Why You Need an Advisory Board

by Granville Triumph

There might be an individual in every company who provides the leadership and vision that makes an organization great, but even the world’s most successful leaders and visionaries need counsel from trusted advisors in order to achieve greatness.

An advisory board is a group of people who advise the chief executive of an organization. Unlike a board of directors, members of the advisory board have no formal responsibilities within the organization and may not vote on organizational matters. In larger organizations, advisory board members may be compensated for their time and expertise. However, the benefits of being an advisory board member are more often tied to personal loyalty, an expanded professional network and exposure to new ideas and perspectives.

Advisory boards exist because one person doesn’t have all of the answers. Instead of seeking advice from various confidants as issues arise, an advisory board provides advice on a regular basis in a more formal, structured setting. Members are usually chosen based on their areas of expertise, which often include law, finance, marketing and human resources. This gives an organization’s chief executive access to a deep pool of knowledge from people who have no personal agenda within the organization.

An advisory board also provides a safe harbor for executives to present and discuss ideas and initiatives before making more formal presentations to a board of directors and other stakeholders who evaluate the executives and determine their compensation. This allows executives to get feedback from a group of experts, fine-tune their ideas and make more effective decisions.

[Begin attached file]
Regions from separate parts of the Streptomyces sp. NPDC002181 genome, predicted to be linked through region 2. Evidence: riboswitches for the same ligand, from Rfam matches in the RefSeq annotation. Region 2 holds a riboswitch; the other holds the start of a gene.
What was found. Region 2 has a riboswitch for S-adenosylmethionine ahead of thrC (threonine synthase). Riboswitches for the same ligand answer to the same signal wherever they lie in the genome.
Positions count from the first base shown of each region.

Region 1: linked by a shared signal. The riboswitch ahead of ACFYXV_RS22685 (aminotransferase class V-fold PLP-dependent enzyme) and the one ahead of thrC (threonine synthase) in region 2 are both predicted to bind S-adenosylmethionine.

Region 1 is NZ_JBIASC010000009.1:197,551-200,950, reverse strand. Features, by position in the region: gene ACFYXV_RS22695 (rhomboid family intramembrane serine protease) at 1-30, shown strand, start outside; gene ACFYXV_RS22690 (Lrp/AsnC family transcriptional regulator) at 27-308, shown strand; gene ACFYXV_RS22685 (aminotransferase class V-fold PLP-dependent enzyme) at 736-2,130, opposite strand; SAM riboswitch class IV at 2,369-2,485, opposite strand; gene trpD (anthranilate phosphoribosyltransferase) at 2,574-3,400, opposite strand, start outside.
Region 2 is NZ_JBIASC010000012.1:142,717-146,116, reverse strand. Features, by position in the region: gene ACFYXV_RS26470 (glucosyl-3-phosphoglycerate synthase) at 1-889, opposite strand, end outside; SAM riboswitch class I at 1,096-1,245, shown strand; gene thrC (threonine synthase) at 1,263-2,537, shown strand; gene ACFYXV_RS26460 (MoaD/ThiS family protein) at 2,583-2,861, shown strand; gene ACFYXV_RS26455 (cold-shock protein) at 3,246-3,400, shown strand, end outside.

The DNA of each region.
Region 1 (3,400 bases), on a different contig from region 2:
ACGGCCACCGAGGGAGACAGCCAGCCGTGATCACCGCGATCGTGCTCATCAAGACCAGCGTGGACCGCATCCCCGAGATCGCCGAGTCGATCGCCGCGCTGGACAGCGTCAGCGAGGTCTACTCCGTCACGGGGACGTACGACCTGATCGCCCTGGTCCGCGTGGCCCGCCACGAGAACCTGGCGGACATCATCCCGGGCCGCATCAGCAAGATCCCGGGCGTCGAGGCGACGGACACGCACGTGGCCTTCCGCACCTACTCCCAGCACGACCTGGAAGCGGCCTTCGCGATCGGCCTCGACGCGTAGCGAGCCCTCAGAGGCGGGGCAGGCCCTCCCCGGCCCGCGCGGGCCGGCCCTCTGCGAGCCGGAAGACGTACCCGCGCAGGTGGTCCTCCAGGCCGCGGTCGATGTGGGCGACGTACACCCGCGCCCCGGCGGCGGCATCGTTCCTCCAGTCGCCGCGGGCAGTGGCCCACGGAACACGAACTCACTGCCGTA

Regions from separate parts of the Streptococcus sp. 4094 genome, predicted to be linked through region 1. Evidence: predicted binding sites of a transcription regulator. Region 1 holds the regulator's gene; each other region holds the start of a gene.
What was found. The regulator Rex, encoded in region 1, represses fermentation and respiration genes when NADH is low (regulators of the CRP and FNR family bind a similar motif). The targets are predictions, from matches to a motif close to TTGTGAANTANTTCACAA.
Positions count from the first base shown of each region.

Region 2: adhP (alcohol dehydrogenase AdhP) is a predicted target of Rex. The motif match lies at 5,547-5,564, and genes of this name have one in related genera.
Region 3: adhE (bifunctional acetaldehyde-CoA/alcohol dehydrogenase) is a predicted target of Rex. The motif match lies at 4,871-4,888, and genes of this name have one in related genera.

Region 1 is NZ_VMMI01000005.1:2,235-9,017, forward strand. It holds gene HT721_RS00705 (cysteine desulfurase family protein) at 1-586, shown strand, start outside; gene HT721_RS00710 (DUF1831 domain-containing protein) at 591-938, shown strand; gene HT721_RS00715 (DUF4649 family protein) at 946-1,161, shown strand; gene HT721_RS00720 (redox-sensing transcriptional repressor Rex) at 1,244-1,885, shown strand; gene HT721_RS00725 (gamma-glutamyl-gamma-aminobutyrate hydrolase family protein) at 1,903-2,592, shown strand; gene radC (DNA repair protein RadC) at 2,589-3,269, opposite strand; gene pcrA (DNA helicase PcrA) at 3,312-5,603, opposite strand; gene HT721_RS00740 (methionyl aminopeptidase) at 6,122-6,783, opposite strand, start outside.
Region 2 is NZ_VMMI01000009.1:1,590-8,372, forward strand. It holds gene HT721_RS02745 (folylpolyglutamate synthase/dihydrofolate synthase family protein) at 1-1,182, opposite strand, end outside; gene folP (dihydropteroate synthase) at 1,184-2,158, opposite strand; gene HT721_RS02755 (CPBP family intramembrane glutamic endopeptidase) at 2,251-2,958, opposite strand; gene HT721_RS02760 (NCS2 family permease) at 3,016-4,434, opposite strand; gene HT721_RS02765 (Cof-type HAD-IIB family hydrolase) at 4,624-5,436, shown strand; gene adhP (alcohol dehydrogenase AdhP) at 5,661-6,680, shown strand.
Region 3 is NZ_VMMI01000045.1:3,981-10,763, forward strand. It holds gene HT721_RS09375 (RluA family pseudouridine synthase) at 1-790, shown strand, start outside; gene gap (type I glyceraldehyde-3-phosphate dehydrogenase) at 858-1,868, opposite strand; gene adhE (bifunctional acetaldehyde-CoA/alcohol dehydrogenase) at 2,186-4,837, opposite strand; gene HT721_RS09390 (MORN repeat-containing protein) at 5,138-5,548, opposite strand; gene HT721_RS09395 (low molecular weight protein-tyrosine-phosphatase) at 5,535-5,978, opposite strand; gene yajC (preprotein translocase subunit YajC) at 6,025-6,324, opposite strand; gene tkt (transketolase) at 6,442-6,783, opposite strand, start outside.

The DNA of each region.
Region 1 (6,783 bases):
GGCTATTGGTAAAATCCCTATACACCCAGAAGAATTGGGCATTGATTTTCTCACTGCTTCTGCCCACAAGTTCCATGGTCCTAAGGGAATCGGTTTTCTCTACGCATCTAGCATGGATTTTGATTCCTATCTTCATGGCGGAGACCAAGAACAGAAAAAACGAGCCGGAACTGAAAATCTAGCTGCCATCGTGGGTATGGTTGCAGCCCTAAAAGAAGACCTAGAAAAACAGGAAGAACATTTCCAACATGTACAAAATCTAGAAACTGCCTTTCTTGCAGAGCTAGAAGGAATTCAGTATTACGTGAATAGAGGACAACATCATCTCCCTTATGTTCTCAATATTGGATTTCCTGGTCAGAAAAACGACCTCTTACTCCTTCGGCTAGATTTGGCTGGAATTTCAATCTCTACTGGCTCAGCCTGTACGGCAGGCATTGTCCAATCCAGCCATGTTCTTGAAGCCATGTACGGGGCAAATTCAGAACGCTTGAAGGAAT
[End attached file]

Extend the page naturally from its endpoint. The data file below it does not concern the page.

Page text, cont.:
With an advisory board, these discussions occur in a more open forum compared to more formal board meeting procedures. Because a board of directors may include customers who are also competitors, it can be difficult to candidly discuss issues related to customer competition. This dynamic doesn’t exist on an advisory board. Any topic can be discussed without the worry of ruffling someone’s feathers.

If the executive needs advice on an issue related to one aspect of the organization, an advisory board has the ability to focus their advice only on that part of the organization, whereas a board of directors must consider its impact on the organization as a whole. Similarly, the executive can meet with the entire advisory board or consult with an individual member depending upon the issue at hand.

How you structure your advisory board and its meetings should be based upon your business needs and your needs as an executive. Tell your advisors what your expectations are and what kind of commitment is involved. By leveraging your advisory board’s expertise and insight, you can set the course for your organization’s long-term success.

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